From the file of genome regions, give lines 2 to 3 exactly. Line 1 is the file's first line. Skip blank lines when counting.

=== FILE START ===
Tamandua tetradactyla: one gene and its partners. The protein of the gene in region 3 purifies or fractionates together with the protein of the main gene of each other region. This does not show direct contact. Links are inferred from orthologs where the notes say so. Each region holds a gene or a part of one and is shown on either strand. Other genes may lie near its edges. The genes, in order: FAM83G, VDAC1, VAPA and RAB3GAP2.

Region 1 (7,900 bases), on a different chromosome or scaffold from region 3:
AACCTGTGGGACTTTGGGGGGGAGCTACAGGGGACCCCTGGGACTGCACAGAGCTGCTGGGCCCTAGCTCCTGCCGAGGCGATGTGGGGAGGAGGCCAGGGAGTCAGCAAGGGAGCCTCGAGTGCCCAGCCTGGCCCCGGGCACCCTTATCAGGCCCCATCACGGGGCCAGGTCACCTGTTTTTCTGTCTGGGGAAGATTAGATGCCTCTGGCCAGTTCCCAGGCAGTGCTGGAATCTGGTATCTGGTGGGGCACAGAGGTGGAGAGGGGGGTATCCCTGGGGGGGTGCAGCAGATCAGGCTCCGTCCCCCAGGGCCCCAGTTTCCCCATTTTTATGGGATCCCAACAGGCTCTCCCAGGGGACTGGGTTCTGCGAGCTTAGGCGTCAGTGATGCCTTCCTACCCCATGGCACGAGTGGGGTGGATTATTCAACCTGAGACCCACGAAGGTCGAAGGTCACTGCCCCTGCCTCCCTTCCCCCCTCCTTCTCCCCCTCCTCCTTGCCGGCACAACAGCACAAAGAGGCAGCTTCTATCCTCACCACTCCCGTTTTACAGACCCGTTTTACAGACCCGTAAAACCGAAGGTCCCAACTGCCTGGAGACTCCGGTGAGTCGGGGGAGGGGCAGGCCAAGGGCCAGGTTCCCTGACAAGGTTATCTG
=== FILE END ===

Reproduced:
Region 1 (7,900 bases), on a different chromosome or scaffold from region 3:
AACCTGTGGGACTTTGGGGGGGAGCTACAGGGGACCCCTGGGACTGCACAGAGCTGCTGGGCCCTAGCTCCTGCCGAGGCGATGTGGGGAGGAGGCCAGGGAGTCAGCAAGGGAGCCTCGAGTGCCCAGCCTGGCCCCGGGCACCCTTATCAGGCCCCATCACGGGGCCAGGTCACCTGTTTTTCTGTCTGGGGAAGATTAGATGCCTCTGGCCAGTTCCCAGGCAGTGCTGGAATCTGGTATCTGGTGGGGCACAGAGGTGGAGAGGGGGGTATCCCTGGGGGGGTGCAGCAGATCAGGCTCCGTCCCCCAGGGCCCCAGTTTCCCCATTTTTATGGGATCCCAACAGGCTCTCCCAGGGGACTGGGTTCTGCGAGCTTAGGCGTCAGTGATGCCTTCCTACCCCATGGCACGAGTGGGGTGGATTATTCAACCTGAGACCCACGAAGGTCGAAGGTCACTGCCCCTGCCTCCCTTCCCCCCTCCTTCTCCCCCTCCTCCTTGCCGGCACAACAGCACAAAGAGGCAGCTTCTATCCTCACCACTCCCGTTTTACAGACCCGTTTTACAGACCCGTAAAACCGAAGGTCCCAACTGCCTGGAGACTCCGGTGAGTCGGGGGAGGGGCAGGCCAAGGGCCAGGTTCCCTGACAAGGTTATCTG